“Beside a Spring”

5. Orage
6. Vallée de Obermann
“Obermann’s Valley”

7. Èglogue

8. Le mal du pays

9. Les cloches de Genève
“The Bells of Geneva: Nocturne”

2nd Year (‘Italie’), S.161

Liszt first wrote the three settings of Petrarch as songs. Professor John H. Lienhard of the University of Houston has recorded a history of Liszt’s love of Petrarch discussing how Liszt’s travels at age 26 with the Countess Marie d’Agoult inspired him to write letters about Dante and Petrarch. The countess herself was a writer who published under the name Daniel Stern

The title “Marriage of the Virgin” is a painting by Raphael

2.Il penseroso
Named “The Thinker” after a statue by Michelangelo

3.Canzonetta del Salvator Rosa
“Canzonetta of Salvator Rosa”

4.Sonetto 47 del Petrarca
“Petrarch’s Sonnet 47”

5.Sonetto 104 del Petrarca
“Petrarch’s Sonnet 104”

6.Sonetto 123 del Petrarca
“Petrarch’s Sonnet 123”

7.Après une lecture du Dante, fantasia quasi una sonata
“After Reading Dante: Fantasia Quasi Sonata”. Often nicknamed the “Dante Sonata”

Venezia e Napoli, S.162 (supplement to S.161), R.10d

“Venice and Naples”

Gondolier’s Song


3rd Year, S.163
1.Angélus! Prière aux anges gardiens
Angelus! Prayer to the Guardian Angels

2.Aux cyprès de la Villa d’Este I
“To the Cypresses of the Villa d’Este I: Threnody”

3.Aux cyprès de la Villa d’Este II
“To the Cypresses of the Villa d’Este II: Threnody”

4.Les Jeux d’eau à la Villa d’Este
“The Fountains of the Villa d’Este”

5.Sunt lacrymae rerum en mode hongrois
There are Tears for Things, In the Hungarian Mode

6.Marche funébre
Funeral March, In memory of Emperor Maximilian of Mexico

7.Sursum corda
Lift Up Your Hearts

What do you think about this piece? Discuss in the comments.

The Psychology of Piano Practice

A 2013 study published in Frontiers in Psychology found that piano practice decreased depression and increased positive mood states in older adults. After 6 months of consistent practice improved memory compared to a control group who had no practice. Those recruited for participation in the study were self selected as highly interested in playing the instrument.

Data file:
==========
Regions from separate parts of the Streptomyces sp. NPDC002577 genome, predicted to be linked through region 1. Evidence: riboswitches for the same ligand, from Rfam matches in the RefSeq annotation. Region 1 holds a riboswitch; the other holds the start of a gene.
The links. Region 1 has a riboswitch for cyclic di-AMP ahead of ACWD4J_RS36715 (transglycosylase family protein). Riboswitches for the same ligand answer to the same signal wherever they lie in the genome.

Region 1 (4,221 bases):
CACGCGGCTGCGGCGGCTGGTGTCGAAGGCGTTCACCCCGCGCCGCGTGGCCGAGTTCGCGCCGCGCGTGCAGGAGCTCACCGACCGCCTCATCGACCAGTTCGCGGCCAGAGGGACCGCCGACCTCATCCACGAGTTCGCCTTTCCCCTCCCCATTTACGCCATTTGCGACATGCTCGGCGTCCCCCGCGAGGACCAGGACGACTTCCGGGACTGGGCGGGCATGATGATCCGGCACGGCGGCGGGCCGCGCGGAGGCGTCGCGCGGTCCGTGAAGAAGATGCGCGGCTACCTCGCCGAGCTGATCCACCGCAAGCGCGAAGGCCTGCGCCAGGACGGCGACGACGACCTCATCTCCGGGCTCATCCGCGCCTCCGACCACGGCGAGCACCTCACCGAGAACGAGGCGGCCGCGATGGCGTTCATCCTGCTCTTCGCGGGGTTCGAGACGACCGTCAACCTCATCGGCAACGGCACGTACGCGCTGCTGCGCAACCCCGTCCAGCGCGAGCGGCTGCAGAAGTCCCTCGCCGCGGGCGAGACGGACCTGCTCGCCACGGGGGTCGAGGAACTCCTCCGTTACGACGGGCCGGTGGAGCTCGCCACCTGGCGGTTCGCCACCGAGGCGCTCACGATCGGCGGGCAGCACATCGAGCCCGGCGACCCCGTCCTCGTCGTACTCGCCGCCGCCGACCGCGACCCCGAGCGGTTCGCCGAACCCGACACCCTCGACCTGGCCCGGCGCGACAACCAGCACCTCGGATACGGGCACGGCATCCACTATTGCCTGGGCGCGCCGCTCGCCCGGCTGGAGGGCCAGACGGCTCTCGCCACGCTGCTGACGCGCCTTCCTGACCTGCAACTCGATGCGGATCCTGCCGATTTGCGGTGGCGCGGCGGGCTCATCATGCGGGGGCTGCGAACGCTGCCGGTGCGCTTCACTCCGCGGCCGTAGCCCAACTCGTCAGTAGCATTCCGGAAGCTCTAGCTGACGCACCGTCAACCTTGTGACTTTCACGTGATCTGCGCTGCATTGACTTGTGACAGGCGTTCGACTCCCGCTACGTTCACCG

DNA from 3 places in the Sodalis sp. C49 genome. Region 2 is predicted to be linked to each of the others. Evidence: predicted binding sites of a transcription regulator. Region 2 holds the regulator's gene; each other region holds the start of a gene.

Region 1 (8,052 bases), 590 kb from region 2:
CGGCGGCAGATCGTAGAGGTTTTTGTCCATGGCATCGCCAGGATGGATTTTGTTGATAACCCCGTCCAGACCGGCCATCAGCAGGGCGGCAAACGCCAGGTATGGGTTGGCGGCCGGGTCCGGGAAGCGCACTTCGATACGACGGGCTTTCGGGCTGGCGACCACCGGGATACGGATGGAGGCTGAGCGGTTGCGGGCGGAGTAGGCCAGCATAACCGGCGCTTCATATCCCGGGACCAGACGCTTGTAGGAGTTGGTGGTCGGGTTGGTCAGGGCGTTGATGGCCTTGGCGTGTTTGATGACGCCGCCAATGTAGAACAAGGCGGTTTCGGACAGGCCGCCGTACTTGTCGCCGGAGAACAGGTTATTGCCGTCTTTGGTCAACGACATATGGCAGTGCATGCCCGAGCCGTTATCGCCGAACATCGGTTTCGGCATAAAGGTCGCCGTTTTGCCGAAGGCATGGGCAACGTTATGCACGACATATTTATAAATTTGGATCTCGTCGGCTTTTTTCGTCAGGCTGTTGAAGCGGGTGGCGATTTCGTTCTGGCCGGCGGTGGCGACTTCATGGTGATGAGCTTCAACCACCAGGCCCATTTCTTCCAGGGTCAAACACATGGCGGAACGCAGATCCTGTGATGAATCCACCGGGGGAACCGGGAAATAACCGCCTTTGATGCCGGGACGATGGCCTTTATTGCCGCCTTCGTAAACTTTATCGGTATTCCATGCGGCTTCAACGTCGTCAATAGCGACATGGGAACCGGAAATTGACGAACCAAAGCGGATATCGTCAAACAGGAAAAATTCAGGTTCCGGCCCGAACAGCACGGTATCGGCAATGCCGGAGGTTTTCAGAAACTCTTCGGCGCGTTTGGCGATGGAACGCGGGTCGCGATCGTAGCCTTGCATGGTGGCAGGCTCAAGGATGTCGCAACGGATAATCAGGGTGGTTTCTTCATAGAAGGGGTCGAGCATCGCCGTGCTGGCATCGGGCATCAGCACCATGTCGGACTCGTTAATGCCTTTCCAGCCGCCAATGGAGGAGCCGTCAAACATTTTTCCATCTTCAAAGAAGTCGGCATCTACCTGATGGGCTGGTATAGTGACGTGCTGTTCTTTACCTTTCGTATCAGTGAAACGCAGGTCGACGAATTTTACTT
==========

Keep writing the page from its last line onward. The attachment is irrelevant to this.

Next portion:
Research on a group of fourth graders by the University of Texas found increased self esteem in piano playing children.

Learning to Play with an Audience

A question was asked on Quora, “Why would some one start talking out loud while I am performing on the piano?” With the performer explaining that during an intimate performance with friends, one new friend would talk and interrupt. Here’s my suggestion:

The easiest way to find out why is to ask and set a boundary. “You may not be aware of the etiquette for this situation, so I just wanted to let you know usually people listen during a performance without talking. Is that possible?”
Listen to to the response carefully. Be clear about your own options. “That’s great, thanks for telling me that. Next time just please wait until a better time to talk.” Repeat as much as is needed
And if it’s clear “If it’s not for you, next time I’d prefer that we spend time together doing other things. Thanks!!

Maurice Ravel, Sonatine: Analysis and Discussion

Sonatine by Maurice Ravel is written in three movements:

I. Modéré (“moderate”)
II. Mouvement de menuet (“Minuet movement”)
III. Animé (“animated”)

Richard Downing introduction and analysis of Sonatine with key fingerings. He makes note of how the piece is so purely Ravel, even as it evokes ideas visited by Debussy and Couperin.

Taking a closer look at the second movement, Mouvement de Menuet, Warren Gooch finds the devil is in the detail with the tonal harmonies. Few of the chords and their progressions are what would be expected in the classical theories that came before impressionism. Most passages go completely unresolved, creating movement and anticipation.

Peter Jost uncovered the secret history of the first movement. While researching the commonly repeated anecdote that the piece was created for a contest where Ravel was the only participant, Jost found that many of the details didn’t add up. He may have found more questions than answers, but it’s an interesting read for anyone who has played or listened to the piece.

Why does the piano have 88 keys?

Are 88 keys really needed to play classical piano pieces?

I saw this question on Quora, and enjoyed the depth of the responses.

What do I think? For much of the repertoire it’s necessary and it’s a tough bind to be in if you don’t have the keys you need.